I am outraged by the allegations that the National Security Agency is collecting data for our every phone call, email and Internet exchange. I have heard it from you, too. But for all the attention and outrage, it is clear that the worst privacy violations, especially for businesses, start with you.
(Read More: Cheney: NSA Snooping Could Have Prevented Sept. 11 )
Last week alone I was in a coffee shop when I heard two individuals discussing the confidential business of a client— by name—and I also recently found a pitch book for a top-secret proposal for a company in the pharmaceutical industry in the seatback pocket on an airplane.
In fact, CNBC's digital series—"The Puppets Can Hear You"—is based off of conversations overheard in Goldman Sachs' elevator. Investment bankers, attorneys, advertising executives and other service providers and even employees of companies themselves are creating a major privacy issue for business.
A recent survey by my client, Regus, a flexible workplace provider, shows that when office workers can't be in their actual offices during the day, only 37 percent say they "need" privacy.
However, nearly 20 percent of those asked what is the "worst" part of working remotely say fear that "someone can hear my phone calls" and "someone can see my computer." These are real concerns. I have sat next to many a person on an airplane who was shoulder surfing my computer and I admit to doing the same.
So, how do you take charge of privacy? Here are a few tips to make sure you safeguard your employers' secrets—and your own—while out of the office and working remotely:
- Use a code name or a generic name for customers and clients in public. Bankers often have fun making up project names, so use them if you are making a phone call, in a public location or even in a taxi (don't underestimate the business savvy of your taxi driver). If you don't have a project name, use a phrase like "our client" or "our customer" instead of the company name to preserve privacy.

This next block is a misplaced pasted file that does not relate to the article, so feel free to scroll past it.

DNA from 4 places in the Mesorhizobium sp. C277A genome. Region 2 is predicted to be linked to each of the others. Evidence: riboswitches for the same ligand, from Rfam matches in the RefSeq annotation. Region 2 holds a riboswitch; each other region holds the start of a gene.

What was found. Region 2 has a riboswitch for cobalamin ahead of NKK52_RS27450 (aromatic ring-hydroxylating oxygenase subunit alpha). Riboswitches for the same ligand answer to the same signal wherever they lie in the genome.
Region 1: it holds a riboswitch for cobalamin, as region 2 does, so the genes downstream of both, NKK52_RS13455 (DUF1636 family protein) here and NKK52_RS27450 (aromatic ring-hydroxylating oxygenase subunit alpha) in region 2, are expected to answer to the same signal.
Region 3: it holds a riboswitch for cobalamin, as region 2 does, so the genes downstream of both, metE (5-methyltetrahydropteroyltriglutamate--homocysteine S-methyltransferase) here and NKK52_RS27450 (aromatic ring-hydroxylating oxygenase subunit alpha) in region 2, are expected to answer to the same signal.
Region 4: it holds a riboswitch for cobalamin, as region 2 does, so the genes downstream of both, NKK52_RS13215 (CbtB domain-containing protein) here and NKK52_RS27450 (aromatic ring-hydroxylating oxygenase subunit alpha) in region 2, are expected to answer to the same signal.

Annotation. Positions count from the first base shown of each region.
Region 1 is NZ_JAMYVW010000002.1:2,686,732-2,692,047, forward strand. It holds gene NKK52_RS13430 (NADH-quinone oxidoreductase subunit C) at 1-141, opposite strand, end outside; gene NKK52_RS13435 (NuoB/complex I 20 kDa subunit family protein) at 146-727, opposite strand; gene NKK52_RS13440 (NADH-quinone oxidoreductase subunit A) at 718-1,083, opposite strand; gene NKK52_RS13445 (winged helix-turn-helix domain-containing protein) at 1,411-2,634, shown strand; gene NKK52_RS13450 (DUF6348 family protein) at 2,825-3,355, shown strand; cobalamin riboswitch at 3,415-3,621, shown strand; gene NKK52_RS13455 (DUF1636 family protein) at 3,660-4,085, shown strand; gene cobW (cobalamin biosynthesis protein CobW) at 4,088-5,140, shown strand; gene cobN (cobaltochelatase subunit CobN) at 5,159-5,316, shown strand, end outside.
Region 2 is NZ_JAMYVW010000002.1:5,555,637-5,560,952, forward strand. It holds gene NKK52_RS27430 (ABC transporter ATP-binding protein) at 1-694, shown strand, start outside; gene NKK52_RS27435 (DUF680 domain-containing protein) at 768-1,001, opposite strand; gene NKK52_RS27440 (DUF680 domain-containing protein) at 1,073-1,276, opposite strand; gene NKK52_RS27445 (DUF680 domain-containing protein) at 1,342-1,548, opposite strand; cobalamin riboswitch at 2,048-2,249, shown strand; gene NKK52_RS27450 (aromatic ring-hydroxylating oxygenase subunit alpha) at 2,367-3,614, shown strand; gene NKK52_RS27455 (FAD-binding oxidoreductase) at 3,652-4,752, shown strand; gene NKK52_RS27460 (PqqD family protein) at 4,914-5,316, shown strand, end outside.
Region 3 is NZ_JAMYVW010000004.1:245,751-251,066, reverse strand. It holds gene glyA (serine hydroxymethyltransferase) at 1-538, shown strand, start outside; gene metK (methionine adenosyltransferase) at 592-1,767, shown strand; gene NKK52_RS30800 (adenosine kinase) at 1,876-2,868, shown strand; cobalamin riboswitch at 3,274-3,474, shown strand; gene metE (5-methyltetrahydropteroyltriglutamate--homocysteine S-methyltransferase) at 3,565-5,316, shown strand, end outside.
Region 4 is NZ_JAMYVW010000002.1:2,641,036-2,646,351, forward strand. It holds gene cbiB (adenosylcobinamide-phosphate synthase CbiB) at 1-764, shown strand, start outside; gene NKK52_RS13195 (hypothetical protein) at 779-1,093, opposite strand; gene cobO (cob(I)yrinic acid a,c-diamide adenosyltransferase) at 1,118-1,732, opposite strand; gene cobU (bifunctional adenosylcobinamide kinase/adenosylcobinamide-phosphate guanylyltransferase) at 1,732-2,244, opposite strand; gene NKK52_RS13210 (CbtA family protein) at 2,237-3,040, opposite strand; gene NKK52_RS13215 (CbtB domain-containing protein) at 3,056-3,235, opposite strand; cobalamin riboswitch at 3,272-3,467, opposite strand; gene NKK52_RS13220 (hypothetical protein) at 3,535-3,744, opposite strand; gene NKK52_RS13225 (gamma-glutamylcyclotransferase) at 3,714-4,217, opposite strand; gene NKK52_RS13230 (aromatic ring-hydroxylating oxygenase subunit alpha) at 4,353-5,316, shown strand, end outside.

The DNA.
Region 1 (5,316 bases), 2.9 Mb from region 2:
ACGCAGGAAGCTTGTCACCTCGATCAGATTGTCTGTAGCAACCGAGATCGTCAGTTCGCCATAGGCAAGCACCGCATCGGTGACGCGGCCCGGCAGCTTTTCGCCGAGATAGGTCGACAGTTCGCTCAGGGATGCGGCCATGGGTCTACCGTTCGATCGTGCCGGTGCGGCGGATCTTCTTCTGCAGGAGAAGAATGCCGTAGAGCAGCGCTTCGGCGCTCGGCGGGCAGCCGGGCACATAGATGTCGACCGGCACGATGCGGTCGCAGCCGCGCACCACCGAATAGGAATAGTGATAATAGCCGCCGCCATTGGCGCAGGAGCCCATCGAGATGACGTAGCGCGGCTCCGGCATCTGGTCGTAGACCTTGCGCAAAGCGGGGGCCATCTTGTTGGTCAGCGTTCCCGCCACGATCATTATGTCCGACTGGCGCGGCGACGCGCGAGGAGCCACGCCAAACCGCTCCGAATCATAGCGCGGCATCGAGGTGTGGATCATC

- Watch what you say in elevators or open spaces, whether at your own company, a client's, a service provider or a prospects' office. It's very easy to continue your private conversation but you can't control who will hear what you are saying and that can be a detriment to you, your company and your client. And you may even find the discussion re-enacted by puppets or on Twitter.
- Use a privacy screen on your laptop in public, especially on plane, train or bus rides so that you don't fall victim to nosy people like me looking over your shoulder. There are a number of models available at retailers like Amazon and Staples that are cheap and easy to find with a simple online search.
- Dispose of any confidential documents by shredding them. Don't leave them behind in hotel or coffee shop trash bins and certainly not in the seat pocket of a plane. When crafting draft documents, consider using code names or redacting identifying information as well.
- Don't have working sessions that involve confidential conversations in a restaurant, coffee shop or hotel lobby. Look for remote working options that allow you to speak behind closed doors, where you don't have to shout over the noise of music or espresso machines. The Regus survey referenced above notes 14 percent of New Yorkers have even "done work" in a bathroom—while that may give you some privacy, you still should not let your desire to chat outweigh common sense.
- Be cognizant of your mobile phone usage. The inside voice and information filter we used to have seems to have been lost with time. People say the most outrageous and highly private and confidential things to each other or over their mobile phones, often in very loud voices. Think about emailing, texting or even waiting over using your phone to discuss a project. Also, make sure to have strong password protections in place for your mobile phones, tablets, laptops and social accounts.
- Finally, if a topic or subject is strictly confidential and you are in public, don't talk about work at all—how about those Mets?
Do you have other tips for protecting your privacy? Share them below.
—Carol Roth is a CNBC contributor, the host of WGN radio's "The Noon Show" and author of "The Entrepreneur Equation." Follow her on Twitter: @CarolJSRoth.